Clayton Kershaw, by nearly every measure (ERA, ERA+, WAR, others) is the best pitcher in baseball this year.
Edwin Jackson, by the same measures, is the worst. (By a lot.)
The two will face each other Friday afternoon at Wrigley Field in a game that you'd think is almost 100 percent likely to be a Dodger win.
How many other times in baseball history have we had such a lopsided starting-pitcher matchup? I looked into that and have some answers. Here are the criteria I used. I limited this to the expansion era (since 1961); that's still more than 50 years' worth of matchups.
Since Kershaw has a 1.70 ERA and 210 ERA+ in 185 innings, I used those as benchmarks. Here are the pitchers who have done that since 1961:
That's a solid list of dominant pitchers; you'll note that Sandy Koufax, who I expected to see in this list, isn't there. Reason: he pitched in a dominant pitchers' era where his ERA+ wasn't high enough to make this list. Bob Gibson dominated 1968 so thoroughly that he made it, along with other Cy Young Award winners.
Edwin Jackson has the highest ERA (6.09) and lowest ERA+ (63) among starting pitchers with at least 139 innings this year -- Jackson no longer makes the "qualified" list with his time on the DL. So I also looked for pitchers who matched those numbers, or came close.
I searched only for games after September 1, because for the purposes of doing this I wanted to have the "good" and "bad" pitchers to have well-established those traits for the seasons I was looking up. Also, it would likely take until September to pile up as many innings as Kershaw and Jackson have this year.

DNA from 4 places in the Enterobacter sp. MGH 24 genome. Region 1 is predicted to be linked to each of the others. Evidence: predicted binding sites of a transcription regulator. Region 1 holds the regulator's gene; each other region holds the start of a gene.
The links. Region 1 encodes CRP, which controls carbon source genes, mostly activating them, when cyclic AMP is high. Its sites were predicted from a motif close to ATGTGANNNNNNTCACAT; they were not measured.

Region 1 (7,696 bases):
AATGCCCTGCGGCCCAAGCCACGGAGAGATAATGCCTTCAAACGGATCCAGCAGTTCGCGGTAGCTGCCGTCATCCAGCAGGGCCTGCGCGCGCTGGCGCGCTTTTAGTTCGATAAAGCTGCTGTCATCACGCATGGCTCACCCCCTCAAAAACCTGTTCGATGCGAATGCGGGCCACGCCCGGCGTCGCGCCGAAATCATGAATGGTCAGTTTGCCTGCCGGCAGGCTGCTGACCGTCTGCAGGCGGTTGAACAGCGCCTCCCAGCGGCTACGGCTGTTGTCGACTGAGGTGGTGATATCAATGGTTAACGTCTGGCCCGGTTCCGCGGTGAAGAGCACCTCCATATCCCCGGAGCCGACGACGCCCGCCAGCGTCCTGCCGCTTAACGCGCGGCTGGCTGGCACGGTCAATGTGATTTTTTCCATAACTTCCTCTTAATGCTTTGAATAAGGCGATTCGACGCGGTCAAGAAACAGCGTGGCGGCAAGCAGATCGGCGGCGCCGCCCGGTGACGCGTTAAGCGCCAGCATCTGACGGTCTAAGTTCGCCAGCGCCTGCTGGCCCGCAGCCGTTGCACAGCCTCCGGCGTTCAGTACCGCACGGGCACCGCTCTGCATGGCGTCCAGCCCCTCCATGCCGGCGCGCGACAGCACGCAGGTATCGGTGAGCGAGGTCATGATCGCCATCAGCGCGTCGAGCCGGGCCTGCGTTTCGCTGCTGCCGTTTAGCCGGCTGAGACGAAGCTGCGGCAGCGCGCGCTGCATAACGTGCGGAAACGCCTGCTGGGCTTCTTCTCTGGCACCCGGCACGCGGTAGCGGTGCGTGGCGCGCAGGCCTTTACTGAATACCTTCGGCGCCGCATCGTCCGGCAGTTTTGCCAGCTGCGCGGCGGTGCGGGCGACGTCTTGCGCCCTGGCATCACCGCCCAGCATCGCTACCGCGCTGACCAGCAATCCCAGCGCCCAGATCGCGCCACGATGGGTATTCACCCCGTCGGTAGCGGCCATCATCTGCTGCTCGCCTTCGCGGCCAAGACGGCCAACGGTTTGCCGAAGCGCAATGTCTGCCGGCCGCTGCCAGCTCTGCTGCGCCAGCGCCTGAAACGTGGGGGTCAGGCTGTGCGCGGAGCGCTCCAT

There have been a few games matching these top pitchers with bad ones, but many of them were against pitchers in their rookie years, guys making their only start of the year, and things similar to that, that disqualify them from being "lopsided" by my definition.
I have found two games in the expansion era that qualify under these terms: the best starting pitcher in baseball against the worst, in a September game. Don't click on the boxscore links until you read the pitcher descriptions below.
September 9, 1996, Kevin Brown (Marlins) vs. Paul Wilson (Mets). Brown, in his first year with the Marlins, would go on to lead the N.L. in ERA, shutouts, WHIP and ERA+ and finish second in Cy Young voting. Wilson had the worst ERA+ (75) of any N.L. pitcher in 1996 who threw as many innings as he did (149).
September 20, 2000, Pedro Martinez (Red Sox) vs. Steve Woodard (Indians). Pedro's 2000 season, his second straight Cy Young season for Boston, is considered one of the best pitching years in modern baseball history. Woodard, a journeyman, posted a 5.85 ERA and 80 ERA+ splitting 147⅔ innings between the Indians and Brewers.
I think my request for you to not click on the links might have given it away. In both of those mismatches, the lesser pitcher outpitched the better one, though in the Woodard vs. Pedro game, Martinez also threw very well.
Perhaps you might have somewhat different criteria for looking at this sort of thing, but I think this is a reasonable way of comparing the Kershaw vs. Jackson matchup scheduled for tomorrow with some past games.
I'm certainly not saying that Edwin Jackson will outpitch Clayton Kershaw at Wrigley Field Friday afternoon; in fact, I think that almost certainly won't happen. Just that it's possible. Because baseball.